|Topic Review (Newest First)|
|11-13-2009 01:46 PM|
i was in the same boat, i wanted to work in a marina though, you know what i did. I personaly went to every marina I could get to with a resume and made my case to whoever would listen.
I got a job I absolutely adore half tech half dockmaster, i work on boats all day long and do dockmaster work. I don't get paid a ton, but i get more than enough to get by in nyc. Also, to be honest with you I feel like i haven't worked a day yet since getting there.
|11-13-2009 01:39 PM|
If you want to learn rigging you would seek out a place like McMichael Yacht Brokers LTD. (Mamaroneck, NY) as there a high end full service sailboat yard that does that type of work with in house staff
You will be working with the help of an experienced marine mechanic for a boat yard in business since 1935. Seasonal training courses encouraged. Full time, health benefits, 401k
|11-13-2009 01:24 PM|
Some good help
Thanks for the help you all.
kd3pc, Where exactly are these courses that I might be able to take advantage of?
I did look at MMI, but the subjects they offer seem very limited. Where, for instance, would one learn rigging except from a master craftsman?
|11-13-2009 01:20 PM|
I think you will find for the most part the techs come in with some level of skill from one of the trade schools like MMI
I spent two years in school 1973/74 and had to do a LOT of power washing before i got to turn many wrenchs
At yard X for example they will bring in a Yamaha Tech to service a customers outboards as there so special its tough for them to have trained staff on all brands
At least in NY the grunt work is done in large part by a crew of ESL workers
|11-13-2009 01:01 PM|
Brewer Yacht Yards Employment
|11-13-2009 10:43 AM|
Spend a week on the lower bay (northern neck and south) visiting the marinas, have a resume in hand, ask to meet the owner, if possible and make your case, but be ready to work, get dirty and be in the weather, while at the same time being discrete and respectful of other peoples gear and boats.... I think you will be surprised and will find a job.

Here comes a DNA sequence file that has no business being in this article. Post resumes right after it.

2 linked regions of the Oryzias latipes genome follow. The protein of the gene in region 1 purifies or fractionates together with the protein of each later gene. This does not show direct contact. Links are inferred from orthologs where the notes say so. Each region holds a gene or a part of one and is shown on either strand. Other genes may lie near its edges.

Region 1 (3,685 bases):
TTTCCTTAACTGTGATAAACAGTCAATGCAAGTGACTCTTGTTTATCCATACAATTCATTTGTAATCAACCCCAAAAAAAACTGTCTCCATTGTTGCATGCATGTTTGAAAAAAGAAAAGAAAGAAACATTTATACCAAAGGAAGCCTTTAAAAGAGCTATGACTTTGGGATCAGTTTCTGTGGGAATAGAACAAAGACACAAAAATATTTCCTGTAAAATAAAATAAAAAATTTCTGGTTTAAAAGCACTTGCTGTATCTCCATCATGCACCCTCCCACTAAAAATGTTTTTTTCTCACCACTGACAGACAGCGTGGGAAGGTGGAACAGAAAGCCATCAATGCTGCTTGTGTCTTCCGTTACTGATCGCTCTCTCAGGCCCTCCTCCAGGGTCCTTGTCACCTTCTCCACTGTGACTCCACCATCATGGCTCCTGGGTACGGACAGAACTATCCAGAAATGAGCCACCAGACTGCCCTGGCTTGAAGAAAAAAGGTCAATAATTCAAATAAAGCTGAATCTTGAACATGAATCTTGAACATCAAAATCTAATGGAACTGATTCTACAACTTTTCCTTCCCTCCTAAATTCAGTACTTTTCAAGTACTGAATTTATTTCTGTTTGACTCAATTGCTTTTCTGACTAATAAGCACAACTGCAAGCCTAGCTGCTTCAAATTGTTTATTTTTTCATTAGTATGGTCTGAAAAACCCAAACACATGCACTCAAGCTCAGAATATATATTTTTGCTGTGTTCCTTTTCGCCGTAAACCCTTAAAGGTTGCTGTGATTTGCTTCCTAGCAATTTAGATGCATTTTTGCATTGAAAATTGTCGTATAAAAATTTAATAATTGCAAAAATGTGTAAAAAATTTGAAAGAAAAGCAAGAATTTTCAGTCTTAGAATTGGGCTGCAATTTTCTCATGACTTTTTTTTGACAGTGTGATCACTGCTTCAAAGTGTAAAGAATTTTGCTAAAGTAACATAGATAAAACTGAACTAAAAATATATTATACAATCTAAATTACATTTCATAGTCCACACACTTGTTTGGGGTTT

Once in, do what they tell you with energy, and offer to take any courses (only employed techs are usually allowed to go to the vendor schools and such) or OJT they may provide. Spend a few weeks listening, before opening your mouth about trying it your way.
I have seen some really tough bosses become the best teacher in the world,if the apprentice listens and responds with work.
You may ask about apprenticeships or internships...low pay, but training and a free slip...
You may ask a surveyor to tag along as well, as they see tons of things as well.
all the best.
|11-13-2009 06:15 AM|
|tommays||McMichael Yacht Brokers LTD. (Mamaroneck, NY)|
|11-13-2009 01:35 AM|
Job Wanted at boat yard, anywhere
I recently started sailing a Bayfield 25 project boat in the Chesapeake Bay on the East Coast of the United States. I am graduating college in January, and am looking for a job at a boat yard that does at least some work on sailboats. I have a very good GPA (for what that is worth), am a bicycle mechanic and long distance bicyclist, and a fast learner.
I would really like any job that would help me learn how to work on boats, boat engines, sailboats, etc. I am willing to move almost anywhere, and am a clean, respectful fellow.
Can anyone help?